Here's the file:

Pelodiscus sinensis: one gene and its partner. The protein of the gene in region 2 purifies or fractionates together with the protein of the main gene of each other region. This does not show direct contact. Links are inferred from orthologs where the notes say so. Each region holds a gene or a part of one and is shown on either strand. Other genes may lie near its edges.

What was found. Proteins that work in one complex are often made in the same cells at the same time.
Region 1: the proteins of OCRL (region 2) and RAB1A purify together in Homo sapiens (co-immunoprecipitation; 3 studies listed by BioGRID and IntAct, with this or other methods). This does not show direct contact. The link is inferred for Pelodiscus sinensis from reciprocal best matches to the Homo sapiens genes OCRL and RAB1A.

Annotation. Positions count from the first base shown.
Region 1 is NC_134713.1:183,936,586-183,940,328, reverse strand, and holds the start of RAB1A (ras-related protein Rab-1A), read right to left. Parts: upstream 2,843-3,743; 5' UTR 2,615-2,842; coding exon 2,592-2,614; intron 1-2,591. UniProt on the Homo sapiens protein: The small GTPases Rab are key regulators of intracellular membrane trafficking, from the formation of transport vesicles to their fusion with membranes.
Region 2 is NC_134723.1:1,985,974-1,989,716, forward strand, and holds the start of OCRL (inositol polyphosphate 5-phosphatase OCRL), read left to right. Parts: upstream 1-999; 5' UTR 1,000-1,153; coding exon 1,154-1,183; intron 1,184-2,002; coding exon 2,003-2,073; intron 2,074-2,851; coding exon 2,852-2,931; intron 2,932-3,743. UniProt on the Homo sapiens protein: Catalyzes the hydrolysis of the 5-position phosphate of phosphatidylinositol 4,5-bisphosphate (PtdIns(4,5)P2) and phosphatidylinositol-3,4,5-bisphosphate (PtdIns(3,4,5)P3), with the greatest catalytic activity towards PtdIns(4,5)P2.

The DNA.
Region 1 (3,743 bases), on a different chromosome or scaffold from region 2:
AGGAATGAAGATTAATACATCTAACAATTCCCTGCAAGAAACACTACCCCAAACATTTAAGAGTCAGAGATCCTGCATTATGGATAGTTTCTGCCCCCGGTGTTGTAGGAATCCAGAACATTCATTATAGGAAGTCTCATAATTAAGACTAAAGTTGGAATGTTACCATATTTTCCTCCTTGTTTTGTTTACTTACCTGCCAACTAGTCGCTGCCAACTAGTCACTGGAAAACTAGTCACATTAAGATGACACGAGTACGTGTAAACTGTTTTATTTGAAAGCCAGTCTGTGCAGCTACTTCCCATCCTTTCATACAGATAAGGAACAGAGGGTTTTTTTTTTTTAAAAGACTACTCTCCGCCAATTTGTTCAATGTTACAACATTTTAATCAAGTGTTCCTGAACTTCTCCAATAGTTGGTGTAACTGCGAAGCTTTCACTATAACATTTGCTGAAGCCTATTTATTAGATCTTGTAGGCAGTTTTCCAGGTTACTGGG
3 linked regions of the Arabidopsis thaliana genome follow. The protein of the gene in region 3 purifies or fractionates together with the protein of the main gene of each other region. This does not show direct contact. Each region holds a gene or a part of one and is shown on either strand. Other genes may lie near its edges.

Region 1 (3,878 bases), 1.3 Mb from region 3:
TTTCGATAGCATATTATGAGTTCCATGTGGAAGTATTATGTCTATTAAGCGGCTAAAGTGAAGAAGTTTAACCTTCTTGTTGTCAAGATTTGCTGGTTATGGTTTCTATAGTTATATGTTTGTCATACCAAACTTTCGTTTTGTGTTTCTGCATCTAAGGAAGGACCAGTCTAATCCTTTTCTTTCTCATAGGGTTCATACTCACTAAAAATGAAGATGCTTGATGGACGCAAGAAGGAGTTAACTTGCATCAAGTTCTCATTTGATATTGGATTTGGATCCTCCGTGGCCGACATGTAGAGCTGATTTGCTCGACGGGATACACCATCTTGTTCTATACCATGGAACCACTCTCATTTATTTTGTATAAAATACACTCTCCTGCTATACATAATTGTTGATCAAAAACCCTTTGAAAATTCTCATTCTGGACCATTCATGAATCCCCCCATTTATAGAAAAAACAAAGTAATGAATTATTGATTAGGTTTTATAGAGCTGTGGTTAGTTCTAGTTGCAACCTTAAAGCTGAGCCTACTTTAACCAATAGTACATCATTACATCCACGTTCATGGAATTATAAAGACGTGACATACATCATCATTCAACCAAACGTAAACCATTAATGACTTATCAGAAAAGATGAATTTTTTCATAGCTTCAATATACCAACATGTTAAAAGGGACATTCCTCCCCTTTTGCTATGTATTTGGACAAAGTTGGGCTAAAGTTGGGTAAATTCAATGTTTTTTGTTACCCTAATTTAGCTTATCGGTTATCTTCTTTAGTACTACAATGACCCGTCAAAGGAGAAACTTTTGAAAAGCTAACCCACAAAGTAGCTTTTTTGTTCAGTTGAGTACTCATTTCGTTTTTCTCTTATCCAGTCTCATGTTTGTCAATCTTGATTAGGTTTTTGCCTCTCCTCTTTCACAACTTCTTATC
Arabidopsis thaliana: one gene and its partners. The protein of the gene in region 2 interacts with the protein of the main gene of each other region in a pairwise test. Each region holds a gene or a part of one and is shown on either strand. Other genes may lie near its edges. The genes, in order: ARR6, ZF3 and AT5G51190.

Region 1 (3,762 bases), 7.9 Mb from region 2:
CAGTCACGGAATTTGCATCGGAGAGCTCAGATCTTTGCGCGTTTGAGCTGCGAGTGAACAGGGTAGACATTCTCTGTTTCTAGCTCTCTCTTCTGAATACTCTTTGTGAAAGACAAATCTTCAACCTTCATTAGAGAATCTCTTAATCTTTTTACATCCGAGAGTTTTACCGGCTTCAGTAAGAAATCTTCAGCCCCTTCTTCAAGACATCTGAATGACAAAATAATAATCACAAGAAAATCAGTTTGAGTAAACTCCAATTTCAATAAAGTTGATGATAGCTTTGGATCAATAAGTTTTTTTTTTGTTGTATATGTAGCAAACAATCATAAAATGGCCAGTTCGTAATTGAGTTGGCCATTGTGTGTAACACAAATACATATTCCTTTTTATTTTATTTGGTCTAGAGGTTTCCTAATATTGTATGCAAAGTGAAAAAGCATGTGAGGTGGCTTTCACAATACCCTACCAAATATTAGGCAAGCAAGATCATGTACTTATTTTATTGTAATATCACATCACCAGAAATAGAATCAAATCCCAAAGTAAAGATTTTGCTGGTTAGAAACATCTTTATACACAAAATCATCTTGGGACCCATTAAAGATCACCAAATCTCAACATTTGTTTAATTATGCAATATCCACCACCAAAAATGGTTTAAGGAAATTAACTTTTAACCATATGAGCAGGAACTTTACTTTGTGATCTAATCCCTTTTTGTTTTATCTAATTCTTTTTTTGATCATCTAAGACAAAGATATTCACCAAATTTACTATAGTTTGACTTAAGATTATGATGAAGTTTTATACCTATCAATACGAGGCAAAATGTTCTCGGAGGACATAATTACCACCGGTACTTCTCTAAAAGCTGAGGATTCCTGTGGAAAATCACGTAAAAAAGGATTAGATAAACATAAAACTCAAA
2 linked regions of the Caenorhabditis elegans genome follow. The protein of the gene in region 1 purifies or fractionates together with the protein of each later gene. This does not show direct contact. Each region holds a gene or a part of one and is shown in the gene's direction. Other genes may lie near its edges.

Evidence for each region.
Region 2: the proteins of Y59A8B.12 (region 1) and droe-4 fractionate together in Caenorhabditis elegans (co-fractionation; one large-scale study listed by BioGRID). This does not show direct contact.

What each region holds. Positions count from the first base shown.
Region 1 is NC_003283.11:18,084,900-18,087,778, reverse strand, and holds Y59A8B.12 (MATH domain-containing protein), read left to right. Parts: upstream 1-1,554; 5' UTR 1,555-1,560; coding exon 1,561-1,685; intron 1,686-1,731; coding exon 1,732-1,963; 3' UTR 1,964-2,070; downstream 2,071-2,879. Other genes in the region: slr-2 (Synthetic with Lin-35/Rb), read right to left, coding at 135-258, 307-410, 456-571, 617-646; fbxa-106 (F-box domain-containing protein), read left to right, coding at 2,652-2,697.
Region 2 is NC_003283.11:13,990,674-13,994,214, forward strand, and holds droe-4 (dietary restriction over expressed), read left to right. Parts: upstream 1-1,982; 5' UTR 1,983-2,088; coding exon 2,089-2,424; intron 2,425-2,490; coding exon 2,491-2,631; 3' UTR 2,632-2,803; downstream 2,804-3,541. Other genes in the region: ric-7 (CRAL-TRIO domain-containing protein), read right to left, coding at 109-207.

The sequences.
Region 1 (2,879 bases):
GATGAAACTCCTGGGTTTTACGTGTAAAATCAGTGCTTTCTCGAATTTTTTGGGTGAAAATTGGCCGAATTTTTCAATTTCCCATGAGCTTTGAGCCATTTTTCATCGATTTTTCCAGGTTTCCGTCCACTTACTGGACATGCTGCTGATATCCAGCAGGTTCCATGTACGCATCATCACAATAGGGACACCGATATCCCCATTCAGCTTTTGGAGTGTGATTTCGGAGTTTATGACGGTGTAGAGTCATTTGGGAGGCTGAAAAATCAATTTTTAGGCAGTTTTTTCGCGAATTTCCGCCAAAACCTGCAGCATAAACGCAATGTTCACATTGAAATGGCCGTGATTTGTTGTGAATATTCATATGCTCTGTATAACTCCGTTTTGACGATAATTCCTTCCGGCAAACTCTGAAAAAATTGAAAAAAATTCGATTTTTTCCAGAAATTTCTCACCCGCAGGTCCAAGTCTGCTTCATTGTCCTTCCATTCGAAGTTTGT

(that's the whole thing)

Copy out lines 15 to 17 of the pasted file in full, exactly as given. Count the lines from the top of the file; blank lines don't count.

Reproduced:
CAGTCACGGAATTTGCATCGGAGAGCTCAGATCTTTGCGCGTTTGAGCTGCGAGTGAACAGGGTAGACATTCTCTGTTTCTAGCTCTCTCTTCTGAATACTCTTTGTGAAAGACAAATCTTCAACCTTCATTAGAGAATCTCTTAATCTTTTTACATCCGAGAGTTTTACCGGCTTCAGTAAGAAATCTTCAGCCCCTTCTTCAAGACATCTGAATGACAAAATAATAATCACAAGAAAATCAGTTTGAGTAAACTCCAATTTCAATAAAGTTGATGATAGCTTTGGATCAATAAGTTTTTTTTTTGTTGTATATGTAGCAAACAATCATAAAATGGCCAGTTCGTAATTGAGTTGGCCATTGTGTGTAACACAAATACATATTCCTTTTTATTTTATTTGGTCTAGAGGTTTCCTAATATTGTATGCAAAGTGAAAAAGCATGTGAGGTGGCTTTCACAATACCCTACCAAATATTAGGCAAGCAAGATCATGTACTTATTTTATTGTAATATCACATCACCAGAAATAGAATCAAATCCCAAAGTAAAGATTTTGCTGGTTAGAAACATCTTTATACACAAAATCATCTTGGGACCCATTAAAGATCACCAAATCTCAACATTTGTTTAATTATGCAATATCCACCACCAAAAATGGTTTAAGGAAATTAACTTTTAACCATATGAGCAGGAACTTTACTTTGTGATCTAATCCCTTTTTGTTTTATCTAATTCTTTTTTTGATCATCTAAGACAAAGATATTCACCAAATTTACTATAGTTTGACTTAAGATTATGATGAAGTTTTATACCTATCAATACGAGGCAAAATGTTCTCGGAGGACATAATTACCACCGGTACTTCTCTAAAAGCTGAGGATTCCTGTGGAAAATCACGTAAAAAAGGATTAGATAAACATAAAACTCAAA
2 linked regions of the Caenorhabditis elegans genome follow. The protein of the gene in region 1 purifies or fractionates together with the protein of each later gene. This does not show direct contact. Each region holds a gene or a part of one and is shown in the gene's direction. Other genes may lie near its edges.

Evidence for each region.